Graduation Year


Document Type




Degree Granting Department


Major Professor

Robert H. Tykot, Ph.D.

Committee Member

E. Christian Wells, Ph.D.

Committee Member

James Strange, Ph.D.

Committee Member

Brian Hesse, Ph.D.


Near Eastern Archaeology, Zooarchaeology, Archaeozoology, Animal Domestication, Early Bronze Age


Located in today’s southern Israel, Tell el Hesi provides archaeologists with important clues to political and social changes in the ancient Near East. Zooarchaeological and stable isotopic analyses were conducted to evaluate shifts in animal husbandry practices during changing socioeconomic and sociopolitical conditions in the southern Levant.

During the Early Bronze Age, Tell el Hesi thrived as an agricultural grain producing center for the southern Levant. The acropolis served as both a storage and redistribution center for the inhabitants of Tell el Hesi. Coinciding with the collapse of the southern Levant, Tell el Hesi was abandoned throughout the Middle Bronze Age and Late Bronze Age. Socioeconomic relations collapsed between the southern and northern Levant as foreign cultures swept into the region. The Iron Age and Persian Period represented constant sociopolitical change as Assyrian and Persian armies battled against Egypt for territory and natural resources, using Tell el Hesi as a military outpost and storage facility for soldiers and equipment.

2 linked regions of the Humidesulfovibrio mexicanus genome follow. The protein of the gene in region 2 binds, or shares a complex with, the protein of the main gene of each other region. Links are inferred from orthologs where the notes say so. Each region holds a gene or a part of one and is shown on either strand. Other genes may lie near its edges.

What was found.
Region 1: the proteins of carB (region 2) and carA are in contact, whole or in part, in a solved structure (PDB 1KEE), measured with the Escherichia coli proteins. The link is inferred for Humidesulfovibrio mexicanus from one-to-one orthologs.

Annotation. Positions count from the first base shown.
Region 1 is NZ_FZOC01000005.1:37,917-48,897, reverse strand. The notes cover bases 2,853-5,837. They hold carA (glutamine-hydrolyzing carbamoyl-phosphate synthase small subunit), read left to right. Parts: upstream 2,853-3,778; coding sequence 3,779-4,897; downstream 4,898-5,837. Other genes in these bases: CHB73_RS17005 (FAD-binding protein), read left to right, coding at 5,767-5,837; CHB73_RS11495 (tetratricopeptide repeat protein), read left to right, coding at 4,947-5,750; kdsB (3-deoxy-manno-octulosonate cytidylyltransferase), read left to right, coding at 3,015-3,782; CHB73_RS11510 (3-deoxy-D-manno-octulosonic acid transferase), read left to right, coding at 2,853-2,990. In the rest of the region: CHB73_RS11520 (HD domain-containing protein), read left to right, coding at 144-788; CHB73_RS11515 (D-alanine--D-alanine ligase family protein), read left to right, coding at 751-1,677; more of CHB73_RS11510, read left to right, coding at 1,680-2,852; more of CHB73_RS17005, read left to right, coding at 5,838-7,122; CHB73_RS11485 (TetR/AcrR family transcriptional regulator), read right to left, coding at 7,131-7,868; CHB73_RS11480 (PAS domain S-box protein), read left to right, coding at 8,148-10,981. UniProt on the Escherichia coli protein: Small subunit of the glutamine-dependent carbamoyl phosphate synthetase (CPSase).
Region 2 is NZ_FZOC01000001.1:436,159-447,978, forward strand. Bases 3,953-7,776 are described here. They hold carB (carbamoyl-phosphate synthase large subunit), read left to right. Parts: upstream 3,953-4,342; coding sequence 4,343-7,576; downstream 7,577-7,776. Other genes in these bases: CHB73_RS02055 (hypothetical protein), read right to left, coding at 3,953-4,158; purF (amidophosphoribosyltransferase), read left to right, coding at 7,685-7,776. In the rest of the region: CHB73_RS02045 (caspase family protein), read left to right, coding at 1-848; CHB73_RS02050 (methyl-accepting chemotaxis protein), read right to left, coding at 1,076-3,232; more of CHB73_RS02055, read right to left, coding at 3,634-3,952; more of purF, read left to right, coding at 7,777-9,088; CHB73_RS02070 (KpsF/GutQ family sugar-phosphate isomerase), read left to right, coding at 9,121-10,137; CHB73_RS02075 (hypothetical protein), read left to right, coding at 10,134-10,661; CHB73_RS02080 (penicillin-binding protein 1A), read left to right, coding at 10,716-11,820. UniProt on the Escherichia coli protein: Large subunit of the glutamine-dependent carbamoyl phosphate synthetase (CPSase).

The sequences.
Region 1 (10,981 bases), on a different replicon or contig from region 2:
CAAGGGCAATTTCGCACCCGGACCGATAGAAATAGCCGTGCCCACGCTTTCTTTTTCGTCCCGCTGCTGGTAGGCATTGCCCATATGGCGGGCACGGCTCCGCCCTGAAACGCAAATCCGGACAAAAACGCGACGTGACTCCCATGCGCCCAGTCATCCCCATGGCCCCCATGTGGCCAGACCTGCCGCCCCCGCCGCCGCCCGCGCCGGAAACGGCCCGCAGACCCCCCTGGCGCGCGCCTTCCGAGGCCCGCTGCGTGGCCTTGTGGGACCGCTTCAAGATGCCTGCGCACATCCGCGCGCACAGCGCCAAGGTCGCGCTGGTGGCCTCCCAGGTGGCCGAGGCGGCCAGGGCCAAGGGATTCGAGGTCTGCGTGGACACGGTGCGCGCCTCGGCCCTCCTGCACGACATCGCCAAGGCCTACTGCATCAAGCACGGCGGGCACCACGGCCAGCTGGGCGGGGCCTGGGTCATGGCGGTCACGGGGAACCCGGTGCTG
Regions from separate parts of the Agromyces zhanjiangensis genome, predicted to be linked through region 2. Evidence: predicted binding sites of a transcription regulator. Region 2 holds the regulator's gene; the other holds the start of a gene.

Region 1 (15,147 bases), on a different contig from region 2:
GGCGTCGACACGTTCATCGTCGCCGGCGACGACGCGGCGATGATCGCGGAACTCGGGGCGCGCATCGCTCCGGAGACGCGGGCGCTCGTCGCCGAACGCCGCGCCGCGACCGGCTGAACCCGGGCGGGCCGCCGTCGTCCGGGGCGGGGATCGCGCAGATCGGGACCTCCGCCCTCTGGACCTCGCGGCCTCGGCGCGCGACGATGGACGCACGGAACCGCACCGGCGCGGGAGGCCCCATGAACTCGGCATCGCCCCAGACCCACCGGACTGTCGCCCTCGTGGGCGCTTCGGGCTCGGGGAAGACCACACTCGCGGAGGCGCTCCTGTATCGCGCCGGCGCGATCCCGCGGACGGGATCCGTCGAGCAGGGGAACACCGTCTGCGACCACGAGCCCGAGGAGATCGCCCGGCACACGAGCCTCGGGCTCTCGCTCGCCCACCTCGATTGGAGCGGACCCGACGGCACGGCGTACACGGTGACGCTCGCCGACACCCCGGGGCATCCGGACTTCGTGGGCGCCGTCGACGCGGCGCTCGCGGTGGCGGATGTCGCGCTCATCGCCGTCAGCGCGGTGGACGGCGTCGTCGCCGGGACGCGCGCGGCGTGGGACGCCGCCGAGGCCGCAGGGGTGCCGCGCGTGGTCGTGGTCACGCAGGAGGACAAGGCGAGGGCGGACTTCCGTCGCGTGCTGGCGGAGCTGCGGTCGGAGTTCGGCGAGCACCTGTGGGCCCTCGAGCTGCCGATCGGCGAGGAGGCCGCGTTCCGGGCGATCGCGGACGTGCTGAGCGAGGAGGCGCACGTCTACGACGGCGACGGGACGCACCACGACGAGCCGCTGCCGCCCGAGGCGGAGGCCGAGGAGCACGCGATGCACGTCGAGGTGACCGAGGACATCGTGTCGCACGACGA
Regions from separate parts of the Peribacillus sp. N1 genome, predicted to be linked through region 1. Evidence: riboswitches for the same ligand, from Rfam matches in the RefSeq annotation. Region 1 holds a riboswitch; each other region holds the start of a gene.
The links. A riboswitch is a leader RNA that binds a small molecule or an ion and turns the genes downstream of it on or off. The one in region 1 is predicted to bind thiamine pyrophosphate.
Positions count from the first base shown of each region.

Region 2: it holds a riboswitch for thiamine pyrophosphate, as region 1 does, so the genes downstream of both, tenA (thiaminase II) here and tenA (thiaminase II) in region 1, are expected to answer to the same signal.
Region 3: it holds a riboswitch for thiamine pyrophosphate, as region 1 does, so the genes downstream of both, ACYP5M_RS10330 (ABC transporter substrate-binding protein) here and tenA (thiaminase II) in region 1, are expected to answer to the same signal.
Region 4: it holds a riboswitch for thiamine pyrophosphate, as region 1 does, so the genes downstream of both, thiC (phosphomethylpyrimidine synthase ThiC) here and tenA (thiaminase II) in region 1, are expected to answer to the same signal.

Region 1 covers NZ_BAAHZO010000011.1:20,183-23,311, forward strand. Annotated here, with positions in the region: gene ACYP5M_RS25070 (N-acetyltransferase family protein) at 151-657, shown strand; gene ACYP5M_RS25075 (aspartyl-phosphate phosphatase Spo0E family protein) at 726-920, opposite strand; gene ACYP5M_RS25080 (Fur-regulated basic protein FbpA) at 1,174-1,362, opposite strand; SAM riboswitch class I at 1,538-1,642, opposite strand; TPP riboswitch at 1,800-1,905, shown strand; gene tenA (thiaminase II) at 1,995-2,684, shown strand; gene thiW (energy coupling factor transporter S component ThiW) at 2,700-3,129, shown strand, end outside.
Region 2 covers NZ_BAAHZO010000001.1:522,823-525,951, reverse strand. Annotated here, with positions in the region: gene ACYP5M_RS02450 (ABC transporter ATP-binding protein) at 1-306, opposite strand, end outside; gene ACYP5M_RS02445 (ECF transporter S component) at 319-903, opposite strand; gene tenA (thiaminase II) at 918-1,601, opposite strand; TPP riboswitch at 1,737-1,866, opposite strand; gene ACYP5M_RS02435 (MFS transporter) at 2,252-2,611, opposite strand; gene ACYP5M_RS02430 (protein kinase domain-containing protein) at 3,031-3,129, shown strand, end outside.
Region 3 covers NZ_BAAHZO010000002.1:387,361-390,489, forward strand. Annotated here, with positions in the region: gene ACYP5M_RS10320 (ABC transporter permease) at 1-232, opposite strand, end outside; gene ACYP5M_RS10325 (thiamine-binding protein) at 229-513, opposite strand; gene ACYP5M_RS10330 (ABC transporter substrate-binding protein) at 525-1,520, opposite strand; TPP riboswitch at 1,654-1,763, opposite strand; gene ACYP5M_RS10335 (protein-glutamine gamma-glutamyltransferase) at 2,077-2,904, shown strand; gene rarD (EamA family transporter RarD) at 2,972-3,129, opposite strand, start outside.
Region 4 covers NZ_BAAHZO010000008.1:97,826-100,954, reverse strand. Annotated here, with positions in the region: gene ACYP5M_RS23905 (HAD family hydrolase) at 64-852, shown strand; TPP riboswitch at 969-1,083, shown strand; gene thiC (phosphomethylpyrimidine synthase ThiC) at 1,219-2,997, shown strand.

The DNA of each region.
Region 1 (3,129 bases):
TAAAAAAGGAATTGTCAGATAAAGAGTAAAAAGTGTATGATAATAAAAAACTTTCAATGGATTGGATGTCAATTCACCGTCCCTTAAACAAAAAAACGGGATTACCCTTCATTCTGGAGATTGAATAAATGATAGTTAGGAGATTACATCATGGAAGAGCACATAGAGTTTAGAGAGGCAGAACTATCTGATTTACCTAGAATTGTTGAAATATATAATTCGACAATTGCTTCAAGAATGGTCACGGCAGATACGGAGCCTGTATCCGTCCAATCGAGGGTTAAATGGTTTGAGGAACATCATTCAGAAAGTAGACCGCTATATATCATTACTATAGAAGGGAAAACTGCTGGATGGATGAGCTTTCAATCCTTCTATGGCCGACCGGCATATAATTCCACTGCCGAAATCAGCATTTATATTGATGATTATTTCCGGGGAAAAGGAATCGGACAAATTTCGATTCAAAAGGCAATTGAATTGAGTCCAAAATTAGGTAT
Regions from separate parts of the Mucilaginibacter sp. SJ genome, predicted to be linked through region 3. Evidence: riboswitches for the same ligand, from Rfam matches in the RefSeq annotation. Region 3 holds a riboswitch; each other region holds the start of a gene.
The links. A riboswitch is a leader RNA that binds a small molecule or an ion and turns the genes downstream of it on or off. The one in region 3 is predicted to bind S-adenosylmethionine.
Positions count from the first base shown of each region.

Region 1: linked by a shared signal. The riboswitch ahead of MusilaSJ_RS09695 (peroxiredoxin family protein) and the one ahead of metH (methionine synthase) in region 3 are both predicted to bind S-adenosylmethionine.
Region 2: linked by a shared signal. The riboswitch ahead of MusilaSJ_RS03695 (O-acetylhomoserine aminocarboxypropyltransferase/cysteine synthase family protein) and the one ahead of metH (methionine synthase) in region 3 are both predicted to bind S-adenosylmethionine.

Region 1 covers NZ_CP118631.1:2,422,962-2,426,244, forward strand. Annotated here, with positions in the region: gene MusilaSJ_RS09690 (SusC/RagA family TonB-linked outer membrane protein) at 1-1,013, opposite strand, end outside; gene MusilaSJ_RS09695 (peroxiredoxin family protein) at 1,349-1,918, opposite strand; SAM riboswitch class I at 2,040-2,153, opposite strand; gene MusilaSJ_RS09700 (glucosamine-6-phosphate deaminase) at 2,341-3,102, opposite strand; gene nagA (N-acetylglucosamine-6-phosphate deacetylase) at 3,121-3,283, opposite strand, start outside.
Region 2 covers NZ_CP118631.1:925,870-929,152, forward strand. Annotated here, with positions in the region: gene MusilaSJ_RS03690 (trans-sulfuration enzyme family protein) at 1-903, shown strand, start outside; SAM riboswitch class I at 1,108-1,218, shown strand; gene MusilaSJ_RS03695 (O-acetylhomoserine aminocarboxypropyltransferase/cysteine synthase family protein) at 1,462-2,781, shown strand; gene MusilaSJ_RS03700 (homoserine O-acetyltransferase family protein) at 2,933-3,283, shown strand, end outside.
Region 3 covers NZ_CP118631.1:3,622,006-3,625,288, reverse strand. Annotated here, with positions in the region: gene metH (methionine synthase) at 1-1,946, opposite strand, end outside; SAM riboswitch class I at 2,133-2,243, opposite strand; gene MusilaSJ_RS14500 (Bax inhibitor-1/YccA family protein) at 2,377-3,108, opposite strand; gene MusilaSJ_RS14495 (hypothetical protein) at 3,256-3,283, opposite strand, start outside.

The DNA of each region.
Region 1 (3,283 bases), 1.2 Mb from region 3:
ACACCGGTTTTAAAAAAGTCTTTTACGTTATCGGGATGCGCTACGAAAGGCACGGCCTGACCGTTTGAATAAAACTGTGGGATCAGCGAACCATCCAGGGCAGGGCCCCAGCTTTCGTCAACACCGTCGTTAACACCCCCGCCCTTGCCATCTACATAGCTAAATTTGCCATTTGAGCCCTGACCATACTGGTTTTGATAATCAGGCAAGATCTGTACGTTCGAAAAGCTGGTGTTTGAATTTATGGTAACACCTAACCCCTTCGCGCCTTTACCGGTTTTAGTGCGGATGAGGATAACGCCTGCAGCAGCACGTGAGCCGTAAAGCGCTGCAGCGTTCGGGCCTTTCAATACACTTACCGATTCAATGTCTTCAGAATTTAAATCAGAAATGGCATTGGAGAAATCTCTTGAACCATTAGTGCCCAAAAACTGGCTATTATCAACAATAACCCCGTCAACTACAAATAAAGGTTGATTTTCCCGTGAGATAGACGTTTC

Unsystematic excavations at the site make it difficult to interpret how animals were used at Tell el Hesi over time. Zooarchaeological analysis suggests, however, that amidst constant societal changes at Tell el Hesi, the inhabitants of the site used animals in similar ways throughout time. Statistically, there seems to be little difference in the quantity of animal species represented during the Bronze Age, Iron Age, and Persian Period. This suggests that the once common specialized pastoralism found in the Early Bronze Age survived into the Persian Period at Tell el Hesi and was an effective herd management strategy for small populations living in ever changing societies. Future excavation and analysis would be able to further assess this hypothesis.

The stable isotope results suggest that domesticated animals at Tell el Hesi were consuming both C3 domesticated grain along with C4 wild grasses. Economically significant animals appear to have been foddered within the city boundaries of Tell el Hesi but predominantly grazed in the surrounding foothill area. Wild animals such as deer, gazelle and antelope share similar δ13C values with the domesticated animals at the site.